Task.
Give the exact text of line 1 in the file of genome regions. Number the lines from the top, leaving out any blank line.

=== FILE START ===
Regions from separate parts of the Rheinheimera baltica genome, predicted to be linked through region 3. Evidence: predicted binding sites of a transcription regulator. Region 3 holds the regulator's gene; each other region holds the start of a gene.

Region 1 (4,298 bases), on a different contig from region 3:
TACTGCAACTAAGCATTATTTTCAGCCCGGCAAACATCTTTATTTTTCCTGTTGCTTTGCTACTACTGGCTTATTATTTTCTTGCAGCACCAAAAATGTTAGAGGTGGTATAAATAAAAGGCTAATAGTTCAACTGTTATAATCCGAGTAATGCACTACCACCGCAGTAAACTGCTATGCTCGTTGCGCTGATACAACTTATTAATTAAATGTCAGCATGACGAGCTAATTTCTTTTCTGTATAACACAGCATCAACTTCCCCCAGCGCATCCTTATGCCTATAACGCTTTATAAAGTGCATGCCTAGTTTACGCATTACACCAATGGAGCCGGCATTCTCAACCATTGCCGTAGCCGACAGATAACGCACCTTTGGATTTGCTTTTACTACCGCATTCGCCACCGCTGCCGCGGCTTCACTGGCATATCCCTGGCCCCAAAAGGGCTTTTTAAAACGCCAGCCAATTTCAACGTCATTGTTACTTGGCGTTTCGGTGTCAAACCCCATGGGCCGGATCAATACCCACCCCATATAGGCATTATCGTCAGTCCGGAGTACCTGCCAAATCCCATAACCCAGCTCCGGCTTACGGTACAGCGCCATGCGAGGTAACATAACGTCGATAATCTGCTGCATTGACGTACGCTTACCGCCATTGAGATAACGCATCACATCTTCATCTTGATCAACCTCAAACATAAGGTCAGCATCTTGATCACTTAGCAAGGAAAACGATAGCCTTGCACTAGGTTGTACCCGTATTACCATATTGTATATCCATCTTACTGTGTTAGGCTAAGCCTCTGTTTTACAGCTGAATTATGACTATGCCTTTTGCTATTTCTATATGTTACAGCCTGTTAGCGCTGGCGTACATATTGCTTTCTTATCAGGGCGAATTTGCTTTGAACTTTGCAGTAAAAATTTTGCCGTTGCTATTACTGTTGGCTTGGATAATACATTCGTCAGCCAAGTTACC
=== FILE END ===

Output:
Regions from separate parts of the Rheinheimera baltica genome, predicted to be linked through region 3. Evidence: predicted binding sites of a transcription regulator. Region 3 holds the regulator's gene; each other region holds the start of a gene.